- Recommended for you
- The Many Halloweens
It is easy to treat the election of the pope as a horse race that places odds of winning on one or other cardinal. Or one can treat the conclave as a sort of political convention, with one party vying with others for power. Since I don’t pretend to be either a tout for each of the papabili or an insider to ecclesiastical politics, I can only offer my take on issues that the pope must address. Here’s my “papal to-do list.”
The first thing is to reform the Vatican curia. I would not say that that the curia is corrupt, but I do think it is corrupting because it is structurally ill fitted for the modern world. Vatican bureaucracy worked when information gathering was based on letters arriving on a slow boat from China or by stage coach from Krakow. Departments were set up in Rome to deal with specific kinds of issues, ranging from marriage dispensations to the building of new churches.
It was hoped that naming church officials to these posts would keep the process righteous and the pope informed. However, transparency is not the Vatican’s strong suit. Structural obstacles of the past 500 years mean that placing good people inside a corrupting system is not enough by itself to produce the needed reform.
In a global village united by email and Internet communications, this bureaucratic model is clearly outdated and the secret report ordered by Pope Emeritus Benedict XVI supposedly puts names and dates to continuing corruption in administration and finances. That report will be on the desk of the next pope, screaming for decisive reform.
The second imperative is to ordain more priests. Many parishes today do not have a resident priest for Sunday Mass for the faithful. Without challenging the efficacy of prayer for vocations, the chorus is rising to meet the priest shortage by ordaining married men. (The ordination of women is another and more complicated issue.) There were married priests in Catholicism for more than a thousand years, making a married clergy as ancient as the only-celibate priesthood which now appears to have run its course of usefulness. Moreover, a pool of prospective married priests is already present in the permanent deacons that were trained for ministry after the II Vatican Council. As long as it is slowly phased in by local bishops, the re-introduction of married men to the priesthood would be welcomed by most Catholics. Rather than a radical step away from the essence of Catholicism it is, as Garry Wills suggests, a decisive theological move towards restoring an ancient tradition.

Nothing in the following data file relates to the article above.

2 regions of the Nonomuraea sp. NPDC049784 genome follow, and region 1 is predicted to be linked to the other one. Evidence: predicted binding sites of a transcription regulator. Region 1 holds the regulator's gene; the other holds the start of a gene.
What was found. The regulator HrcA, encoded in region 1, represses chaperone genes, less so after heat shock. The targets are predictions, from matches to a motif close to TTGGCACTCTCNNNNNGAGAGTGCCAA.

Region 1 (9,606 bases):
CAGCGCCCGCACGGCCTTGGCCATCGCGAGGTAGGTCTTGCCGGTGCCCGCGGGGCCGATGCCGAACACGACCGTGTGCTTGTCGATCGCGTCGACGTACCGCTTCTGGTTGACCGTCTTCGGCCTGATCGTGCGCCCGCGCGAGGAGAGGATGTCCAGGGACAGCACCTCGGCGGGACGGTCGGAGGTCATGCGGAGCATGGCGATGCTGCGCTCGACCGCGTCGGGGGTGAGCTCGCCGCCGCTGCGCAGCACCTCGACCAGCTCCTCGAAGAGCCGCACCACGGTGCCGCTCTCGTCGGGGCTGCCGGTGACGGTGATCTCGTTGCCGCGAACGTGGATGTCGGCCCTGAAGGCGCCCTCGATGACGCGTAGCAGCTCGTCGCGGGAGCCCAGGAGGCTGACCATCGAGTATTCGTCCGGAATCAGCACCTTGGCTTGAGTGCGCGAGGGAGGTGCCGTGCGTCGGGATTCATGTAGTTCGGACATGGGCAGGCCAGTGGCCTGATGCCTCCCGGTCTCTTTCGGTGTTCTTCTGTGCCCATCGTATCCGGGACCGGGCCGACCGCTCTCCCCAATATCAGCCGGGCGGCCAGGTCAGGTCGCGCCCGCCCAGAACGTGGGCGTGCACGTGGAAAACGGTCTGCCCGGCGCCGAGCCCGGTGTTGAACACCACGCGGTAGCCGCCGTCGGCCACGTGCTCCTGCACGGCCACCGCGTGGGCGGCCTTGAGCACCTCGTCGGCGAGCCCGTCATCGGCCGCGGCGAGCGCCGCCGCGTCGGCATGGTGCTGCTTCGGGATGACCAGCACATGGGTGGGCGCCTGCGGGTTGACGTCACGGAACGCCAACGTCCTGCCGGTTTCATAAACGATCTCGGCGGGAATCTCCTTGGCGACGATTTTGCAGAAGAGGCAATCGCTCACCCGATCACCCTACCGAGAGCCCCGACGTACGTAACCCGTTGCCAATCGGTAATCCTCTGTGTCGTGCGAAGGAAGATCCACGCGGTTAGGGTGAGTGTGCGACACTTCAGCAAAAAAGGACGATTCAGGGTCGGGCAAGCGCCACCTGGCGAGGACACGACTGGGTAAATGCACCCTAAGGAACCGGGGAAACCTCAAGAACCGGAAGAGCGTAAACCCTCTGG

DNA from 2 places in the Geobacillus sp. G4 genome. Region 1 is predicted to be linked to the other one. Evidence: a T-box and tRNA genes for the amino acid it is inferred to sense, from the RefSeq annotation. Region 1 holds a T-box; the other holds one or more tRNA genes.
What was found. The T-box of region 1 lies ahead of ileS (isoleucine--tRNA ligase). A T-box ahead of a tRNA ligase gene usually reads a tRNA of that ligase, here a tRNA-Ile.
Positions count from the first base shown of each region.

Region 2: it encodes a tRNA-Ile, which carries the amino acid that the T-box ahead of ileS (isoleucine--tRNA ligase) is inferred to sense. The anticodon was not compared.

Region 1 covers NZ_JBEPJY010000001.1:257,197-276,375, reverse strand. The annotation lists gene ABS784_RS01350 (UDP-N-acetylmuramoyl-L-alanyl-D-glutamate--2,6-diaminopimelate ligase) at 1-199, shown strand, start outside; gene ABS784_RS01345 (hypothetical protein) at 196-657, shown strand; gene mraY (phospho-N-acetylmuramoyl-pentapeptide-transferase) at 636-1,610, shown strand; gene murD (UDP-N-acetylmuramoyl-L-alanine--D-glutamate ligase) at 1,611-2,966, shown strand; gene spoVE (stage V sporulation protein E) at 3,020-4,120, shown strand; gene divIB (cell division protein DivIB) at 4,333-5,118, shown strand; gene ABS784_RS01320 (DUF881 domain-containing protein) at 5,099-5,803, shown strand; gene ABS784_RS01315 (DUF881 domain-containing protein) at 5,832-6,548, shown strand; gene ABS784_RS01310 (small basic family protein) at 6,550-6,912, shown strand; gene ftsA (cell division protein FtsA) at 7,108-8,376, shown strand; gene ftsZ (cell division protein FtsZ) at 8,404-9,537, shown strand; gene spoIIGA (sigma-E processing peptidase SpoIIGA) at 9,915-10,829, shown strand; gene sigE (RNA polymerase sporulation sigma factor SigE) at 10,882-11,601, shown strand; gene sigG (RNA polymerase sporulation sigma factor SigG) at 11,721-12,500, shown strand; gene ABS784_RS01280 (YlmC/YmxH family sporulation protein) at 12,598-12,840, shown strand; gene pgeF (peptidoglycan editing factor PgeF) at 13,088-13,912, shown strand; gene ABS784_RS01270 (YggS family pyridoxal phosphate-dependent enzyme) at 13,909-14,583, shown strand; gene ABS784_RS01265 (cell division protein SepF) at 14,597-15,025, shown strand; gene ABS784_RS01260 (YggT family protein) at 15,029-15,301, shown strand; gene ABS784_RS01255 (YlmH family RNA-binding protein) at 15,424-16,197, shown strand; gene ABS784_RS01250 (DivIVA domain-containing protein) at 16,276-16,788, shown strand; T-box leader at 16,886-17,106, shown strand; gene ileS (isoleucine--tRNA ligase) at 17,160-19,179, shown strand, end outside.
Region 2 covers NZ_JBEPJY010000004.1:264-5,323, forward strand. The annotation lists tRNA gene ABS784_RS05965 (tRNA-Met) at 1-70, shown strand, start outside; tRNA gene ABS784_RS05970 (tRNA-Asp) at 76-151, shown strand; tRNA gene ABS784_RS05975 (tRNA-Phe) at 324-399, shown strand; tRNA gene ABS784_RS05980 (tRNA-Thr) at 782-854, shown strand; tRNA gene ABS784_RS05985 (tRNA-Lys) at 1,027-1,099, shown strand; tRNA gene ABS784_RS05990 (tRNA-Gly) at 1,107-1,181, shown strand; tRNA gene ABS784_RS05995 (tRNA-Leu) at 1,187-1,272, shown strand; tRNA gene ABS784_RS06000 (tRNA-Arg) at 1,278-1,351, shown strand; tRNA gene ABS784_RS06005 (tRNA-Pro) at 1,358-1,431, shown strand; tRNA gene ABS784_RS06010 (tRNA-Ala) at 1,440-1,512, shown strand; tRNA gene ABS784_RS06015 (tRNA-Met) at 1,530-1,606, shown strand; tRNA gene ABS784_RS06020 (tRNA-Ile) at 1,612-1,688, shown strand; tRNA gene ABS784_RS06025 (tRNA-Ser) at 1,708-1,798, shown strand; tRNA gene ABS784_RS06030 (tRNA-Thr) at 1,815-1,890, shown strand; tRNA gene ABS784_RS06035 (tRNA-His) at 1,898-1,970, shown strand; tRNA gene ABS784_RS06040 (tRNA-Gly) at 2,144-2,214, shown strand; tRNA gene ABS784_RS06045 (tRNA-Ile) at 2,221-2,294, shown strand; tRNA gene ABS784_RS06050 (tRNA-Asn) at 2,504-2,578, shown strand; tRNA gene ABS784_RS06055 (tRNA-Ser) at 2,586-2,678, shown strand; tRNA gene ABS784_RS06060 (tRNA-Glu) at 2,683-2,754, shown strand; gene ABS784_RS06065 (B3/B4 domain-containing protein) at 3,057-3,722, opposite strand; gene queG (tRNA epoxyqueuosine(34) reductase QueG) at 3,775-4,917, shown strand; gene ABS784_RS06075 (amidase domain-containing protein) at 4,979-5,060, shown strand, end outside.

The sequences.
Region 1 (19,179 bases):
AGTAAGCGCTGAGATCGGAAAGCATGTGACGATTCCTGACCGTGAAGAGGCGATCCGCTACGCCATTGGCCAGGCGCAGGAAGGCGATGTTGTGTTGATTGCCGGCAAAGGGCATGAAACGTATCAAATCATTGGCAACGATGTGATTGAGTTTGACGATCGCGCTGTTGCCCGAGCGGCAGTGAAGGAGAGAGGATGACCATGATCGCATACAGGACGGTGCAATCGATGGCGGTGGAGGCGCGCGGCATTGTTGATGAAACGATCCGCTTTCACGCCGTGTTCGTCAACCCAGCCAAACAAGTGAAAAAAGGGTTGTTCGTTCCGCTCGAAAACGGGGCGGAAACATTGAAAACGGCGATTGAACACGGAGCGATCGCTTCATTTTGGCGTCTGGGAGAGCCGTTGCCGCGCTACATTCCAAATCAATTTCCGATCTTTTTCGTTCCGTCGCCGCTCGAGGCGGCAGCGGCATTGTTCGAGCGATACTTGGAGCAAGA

The third pressing issue is redefinition of the Catholic stand on use of the birth control pill. The use of “artificial birth control” as a means of achieving responsible parenthood has its theological support. In fact, the commission established to report about “the pill” offered a majority opinion in favor of its legitimate use. The advances of science in rendering the pill safe means that its use can be compared to taking insulin for diabetes or injections to forestall HIV complications. While still denouncing the pill as instrument of sexual license or abdication of the responsibility to have children, Catholic theology can refashion the conditions for use of birth control to enhance Catholic family values. In a sense, these changes have already taken place at a pastoral level: it’s time for the pope and bishops to catch-up with the Catholic laity.
Achieving any one of these on a papal to-do list would be historic; implementing all three would be cosmic. I suggest the next pope convoke another ecumenical council and enlist all the world’s Catholics as participants in his to-do list. By putting all the world’s bishops under the same roof, the dominance of the curia officials would be broken. Pastoral voices from every corner would be heard; the weight of the full church would crush narrow interests. Of such power is the Holy Spirit.